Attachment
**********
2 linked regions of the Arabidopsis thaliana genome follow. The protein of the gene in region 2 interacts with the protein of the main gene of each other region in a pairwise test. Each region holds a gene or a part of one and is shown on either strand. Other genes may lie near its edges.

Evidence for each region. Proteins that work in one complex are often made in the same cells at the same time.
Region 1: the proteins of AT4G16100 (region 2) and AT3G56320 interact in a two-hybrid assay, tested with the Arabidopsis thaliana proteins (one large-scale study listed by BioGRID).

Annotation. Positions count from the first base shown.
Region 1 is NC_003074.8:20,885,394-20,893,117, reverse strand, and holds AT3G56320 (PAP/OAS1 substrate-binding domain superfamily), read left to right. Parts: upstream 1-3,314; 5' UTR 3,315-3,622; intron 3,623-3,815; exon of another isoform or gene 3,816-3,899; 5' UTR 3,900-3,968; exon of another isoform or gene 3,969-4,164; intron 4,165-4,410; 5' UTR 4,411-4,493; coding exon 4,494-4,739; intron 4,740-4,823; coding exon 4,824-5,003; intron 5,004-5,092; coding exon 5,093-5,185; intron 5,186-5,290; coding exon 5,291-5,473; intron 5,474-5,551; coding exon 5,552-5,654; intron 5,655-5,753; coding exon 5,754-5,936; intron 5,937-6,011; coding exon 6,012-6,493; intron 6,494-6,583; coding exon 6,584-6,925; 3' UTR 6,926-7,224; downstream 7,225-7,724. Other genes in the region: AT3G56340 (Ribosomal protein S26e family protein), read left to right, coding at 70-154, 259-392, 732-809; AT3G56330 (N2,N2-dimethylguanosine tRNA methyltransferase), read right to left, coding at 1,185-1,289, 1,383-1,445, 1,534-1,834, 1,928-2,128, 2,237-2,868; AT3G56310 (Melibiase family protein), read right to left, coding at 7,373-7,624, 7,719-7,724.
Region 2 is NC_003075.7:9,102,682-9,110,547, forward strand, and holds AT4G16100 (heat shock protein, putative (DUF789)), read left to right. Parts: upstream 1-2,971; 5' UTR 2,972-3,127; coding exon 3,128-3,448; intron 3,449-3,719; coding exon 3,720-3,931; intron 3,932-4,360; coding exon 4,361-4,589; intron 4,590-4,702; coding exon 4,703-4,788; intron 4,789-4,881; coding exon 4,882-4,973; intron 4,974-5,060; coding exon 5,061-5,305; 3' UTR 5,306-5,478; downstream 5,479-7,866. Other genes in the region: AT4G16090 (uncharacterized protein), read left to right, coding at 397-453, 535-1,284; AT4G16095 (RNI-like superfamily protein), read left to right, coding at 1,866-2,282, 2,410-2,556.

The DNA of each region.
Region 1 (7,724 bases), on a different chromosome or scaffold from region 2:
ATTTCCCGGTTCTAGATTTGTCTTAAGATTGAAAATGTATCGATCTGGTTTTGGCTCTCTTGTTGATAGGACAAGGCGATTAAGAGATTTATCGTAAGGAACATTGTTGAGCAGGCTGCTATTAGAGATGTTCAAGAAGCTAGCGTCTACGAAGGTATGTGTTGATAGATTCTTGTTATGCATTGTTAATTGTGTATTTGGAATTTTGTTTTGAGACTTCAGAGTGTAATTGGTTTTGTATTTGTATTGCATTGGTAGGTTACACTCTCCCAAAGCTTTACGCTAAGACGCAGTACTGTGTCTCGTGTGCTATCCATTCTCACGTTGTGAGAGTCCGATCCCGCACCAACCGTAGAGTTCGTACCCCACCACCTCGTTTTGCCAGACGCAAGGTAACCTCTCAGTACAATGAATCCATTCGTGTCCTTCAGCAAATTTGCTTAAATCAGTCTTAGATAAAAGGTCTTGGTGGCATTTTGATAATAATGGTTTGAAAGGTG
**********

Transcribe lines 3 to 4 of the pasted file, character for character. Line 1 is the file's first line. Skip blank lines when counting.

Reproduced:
Region 1: the proteins of AT4G16100 (region 2) and AT3G56320 interact in a two-hybrid assay, tested with the Arabidopsis thaliana proteins (one large-scale study listed by BioGRID).

Annotation. Positions count from the first base shown.